BOISE, Idaho — A lawsuit challenging how long a governor has to veto legislation threatens the constitutional separation of powers, according to an Idaho top official.
Attorneys representing Secretary of State Lawerence Denney responded to the pending legal challenge Tuesday, arguing that the lawsuit blatantly asks one branch of government to not comply with the decision of another branch.
In 1978, the Idaho Supreme Court ruled a governor has 10 days to veto or approve a bill starting when it lands on his desk. However, that decision is now being challenged by 30 lawmakers who argue the Idaho Constitution says the 10-day deadline starts when the Legislature adjourns, not when the governor gets the bill. These lawmakers are now asking the court to overturn its previous decision.
The lawsuit was filed after Gov. C.L. “Butch” Otter vetoed legislation that would have repealed the state’s 6 percent sales tax on groceries. Lawmakers went home for the year on March 29. Otter received the grocery tax repeal bill on March 31. Otter then issued his veto on April 11 — 11 days after adjournment.
The lawsuit originally singled out Denney because he verified the governor’s veto. Otter has since been named in the challenge at the Republican governor’s request because he argued that it was his veto that sparked the lawsuit.
Denney says that he cannot ignore the court’s ruling.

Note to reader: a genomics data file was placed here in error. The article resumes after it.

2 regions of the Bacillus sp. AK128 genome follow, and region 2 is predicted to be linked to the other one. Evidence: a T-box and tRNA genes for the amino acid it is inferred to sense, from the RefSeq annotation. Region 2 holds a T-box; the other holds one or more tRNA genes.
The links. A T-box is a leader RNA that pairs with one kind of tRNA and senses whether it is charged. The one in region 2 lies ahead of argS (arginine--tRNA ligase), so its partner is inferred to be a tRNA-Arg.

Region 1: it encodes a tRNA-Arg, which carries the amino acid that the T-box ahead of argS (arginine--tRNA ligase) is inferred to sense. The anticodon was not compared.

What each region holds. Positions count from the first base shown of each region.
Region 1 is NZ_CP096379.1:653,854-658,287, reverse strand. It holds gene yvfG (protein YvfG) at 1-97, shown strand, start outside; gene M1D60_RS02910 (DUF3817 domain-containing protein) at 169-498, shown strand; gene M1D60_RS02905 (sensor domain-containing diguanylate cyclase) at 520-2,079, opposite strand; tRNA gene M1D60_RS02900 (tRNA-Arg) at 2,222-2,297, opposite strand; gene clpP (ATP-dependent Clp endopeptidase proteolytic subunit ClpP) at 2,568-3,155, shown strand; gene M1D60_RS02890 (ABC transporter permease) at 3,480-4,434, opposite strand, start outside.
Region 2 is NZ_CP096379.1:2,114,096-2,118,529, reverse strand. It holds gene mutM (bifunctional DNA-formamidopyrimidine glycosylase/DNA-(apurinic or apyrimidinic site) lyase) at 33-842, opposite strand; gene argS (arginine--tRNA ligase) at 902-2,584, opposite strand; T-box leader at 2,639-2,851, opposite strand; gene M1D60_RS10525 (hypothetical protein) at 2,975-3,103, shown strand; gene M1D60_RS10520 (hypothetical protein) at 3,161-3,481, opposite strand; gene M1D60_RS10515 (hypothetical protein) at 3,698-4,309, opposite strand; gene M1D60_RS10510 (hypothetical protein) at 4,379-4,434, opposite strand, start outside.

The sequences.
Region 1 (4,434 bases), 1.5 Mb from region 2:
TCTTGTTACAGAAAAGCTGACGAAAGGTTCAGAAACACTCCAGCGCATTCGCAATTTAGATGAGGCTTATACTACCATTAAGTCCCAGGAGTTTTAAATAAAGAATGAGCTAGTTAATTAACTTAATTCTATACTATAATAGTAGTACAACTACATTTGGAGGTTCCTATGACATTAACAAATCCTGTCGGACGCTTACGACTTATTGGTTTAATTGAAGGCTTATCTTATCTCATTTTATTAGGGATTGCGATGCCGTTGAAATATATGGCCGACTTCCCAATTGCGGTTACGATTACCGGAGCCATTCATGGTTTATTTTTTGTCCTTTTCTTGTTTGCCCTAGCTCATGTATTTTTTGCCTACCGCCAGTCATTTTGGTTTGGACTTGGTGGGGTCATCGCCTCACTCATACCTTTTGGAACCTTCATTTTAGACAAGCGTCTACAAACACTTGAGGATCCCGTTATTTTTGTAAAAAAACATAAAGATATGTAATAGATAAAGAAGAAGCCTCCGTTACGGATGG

“The principal that neither the Legislature nor the Executive can regulate or alter in any way this court’s jurisdiction is basic to the doctrine of separation of powers,” wrote Deputy Attorney General Brian Kane, Otter’s chief of staff David Hensley and Otter’s legal counsel Cally Younger.
“Once the court has made its interpretation, that holding becomes the rule of law within Idaho. It cannot be arbitrarily ignored or changed by Executive or Legislative Branch officials,” they wrote.
Denney’s attorneys also added that if the court overturned the nearly 40-year-old ruling, it is unknown how many other post-legislative adjournment vetoes would be affected.
“Changing any one veto could create uncertainty within the law particularly if subsequent legislation also impacted a previously vetoed enactment that suddenly became operative,” they wrote.
The Idaho Supreme Court has given state lawmakers seven days to respond to Denney.